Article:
• Dr. King told the story of the progress of the Civil Rights Movement over and over again. In one of the most powerful segments of his speech, Dr. King reminded his audience that there was a time when African-Americans in Georgia started “standing up straight.” And then he said this:

If I had sneezed, I wouldn’t have been around here in 1962, when Negroes in Albany, Georgia, decided to straighten their backs up. And whenever men and women straighten their backs up, they are going somewhere, because a man can’t ride your back unless it is bent.

This paragraph reminded his audience that they were going some place – – that they had been going some place – – that they were through being ridden. One of the reasons that tempers are so high right now is because people on all sides of the issues feel that no progress is being made.

  • Dr. King modeled courage. He knew he might die. He thought it was probable. And he did die. When he told the story of being stabbed in New York, he did so to remind his audience what he had been risking. People have hope when they know that their leaders are willing to die for what they believe.
  • Dr. King saw the local churches and pastors as a direct part of the solution. If we are going to make progress, we need the leadership of our churches to help us do so. In his mountaintop speech, Dr. King challenged the pastors:

And you know what’s beautiful to me is to see all of these ministers of the Gospel. It’s a marvelous picture. Who is it that is supposed to articulate the longings and aspirations of the people more than the preacher? Somehow the preacher must have a kind of fire shut up in his bones. And whenever injustice is around he tell it. Somehow the preacher must be an Amos, and saith, “When God speaks who can but prophesy?” Again with Amos, “Let justice roll down like waters and righteousness like a mighty stream.” Somehow the preacher must say with Jesus, “The Spirit of the Lord is upon me, because he hath anointed me,” and he’s anointed me to deal with the problems of the poor.”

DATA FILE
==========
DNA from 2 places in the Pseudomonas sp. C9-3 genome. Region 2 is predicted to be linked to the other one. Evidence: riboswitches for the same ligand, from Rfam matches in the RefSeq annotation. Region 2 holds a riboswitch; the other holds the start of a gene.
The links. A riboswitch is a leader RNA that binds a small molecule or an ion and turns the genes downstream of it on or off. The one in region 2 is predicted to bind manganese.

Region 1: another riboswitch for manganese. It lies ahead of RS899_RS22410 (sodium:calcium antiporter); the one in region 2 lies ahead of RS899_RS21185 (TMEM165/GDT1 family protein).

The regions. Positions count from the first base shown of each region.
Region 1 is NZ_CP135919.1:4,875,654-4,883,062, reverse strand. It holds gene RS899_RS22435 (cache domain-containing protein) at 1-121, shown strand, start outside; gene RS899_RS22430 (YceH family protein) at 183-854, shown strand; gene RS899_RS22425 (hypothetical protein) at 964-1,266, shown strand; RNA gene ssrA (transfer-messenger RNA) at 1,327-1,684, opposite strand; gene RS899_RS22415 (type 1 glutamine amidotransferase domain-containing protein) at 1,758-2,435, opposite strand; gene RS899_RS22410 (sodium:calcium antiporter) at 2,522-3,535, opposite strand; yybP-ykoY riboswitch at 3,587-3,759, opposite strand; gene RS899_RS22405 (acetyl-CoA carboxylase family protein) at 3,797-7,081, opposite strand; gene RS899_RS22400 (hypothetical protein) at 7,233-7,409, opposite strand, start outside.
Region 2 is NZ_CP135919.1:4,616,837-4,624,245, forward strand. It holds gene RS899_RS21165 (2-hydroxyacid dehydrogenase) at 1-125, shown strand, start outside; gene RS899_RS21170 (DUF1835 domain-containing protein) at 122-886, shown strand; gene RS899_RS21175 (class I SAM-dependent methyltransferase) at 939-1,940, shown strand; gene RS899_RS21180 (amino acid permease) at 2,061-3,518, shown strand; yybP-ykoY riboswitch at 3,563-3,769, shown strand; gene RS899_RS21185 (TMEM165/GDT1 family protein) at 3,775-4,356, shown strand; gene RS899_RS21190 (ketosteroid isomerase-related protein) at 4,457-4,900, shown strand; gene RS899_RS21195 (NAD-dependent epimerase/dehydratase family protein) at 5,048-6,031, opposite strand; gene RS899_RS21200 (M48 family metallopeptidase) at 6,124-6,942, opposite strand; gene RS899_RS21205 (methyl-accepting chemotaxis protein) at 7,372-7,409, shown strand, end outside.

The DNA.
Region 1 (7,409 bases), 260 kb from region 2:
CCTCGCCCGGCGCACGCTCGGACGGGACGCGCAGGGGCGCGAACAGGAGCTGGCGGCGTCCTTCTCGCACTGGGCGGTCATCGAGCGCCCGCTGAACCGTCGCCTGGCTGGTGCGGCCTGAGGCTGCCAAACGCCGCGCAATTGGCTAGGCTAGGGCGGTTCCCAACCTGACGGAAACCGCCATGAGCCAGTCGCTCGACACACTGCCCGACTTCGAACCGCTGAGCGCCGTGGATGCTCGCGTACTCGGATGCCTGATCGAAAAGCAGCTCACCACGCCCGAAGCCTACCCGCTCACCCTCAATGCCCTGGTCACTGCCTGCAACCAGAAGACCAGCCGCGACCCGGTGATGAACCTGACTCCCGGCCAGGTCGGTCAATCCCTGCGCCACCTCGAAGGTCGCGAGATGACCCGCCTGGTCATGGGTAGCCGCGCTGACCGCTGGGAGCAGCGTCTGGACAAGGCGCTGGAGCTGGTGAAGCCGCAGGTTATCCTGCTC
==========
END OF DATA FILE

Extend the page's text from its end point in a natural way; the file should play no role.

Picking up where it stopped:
And I want to commend the preachers, under the leadership of these noble men: James Lawson, one who has been in this struggle for many years; he’s been to jail for struggling; he’s been kicked out of Vanderbilt University for this struggle, but he’s still going on, fighting for the rights of his people. Reverend Ralph Jackson, Billy Kiles; I could just go right on down the list, but time will not permit. But I want to thank all of them. And I want you to thank them, because so often, preachers aren’t concerned about anything but themselves. And I’m always happy to see a relevant ministry.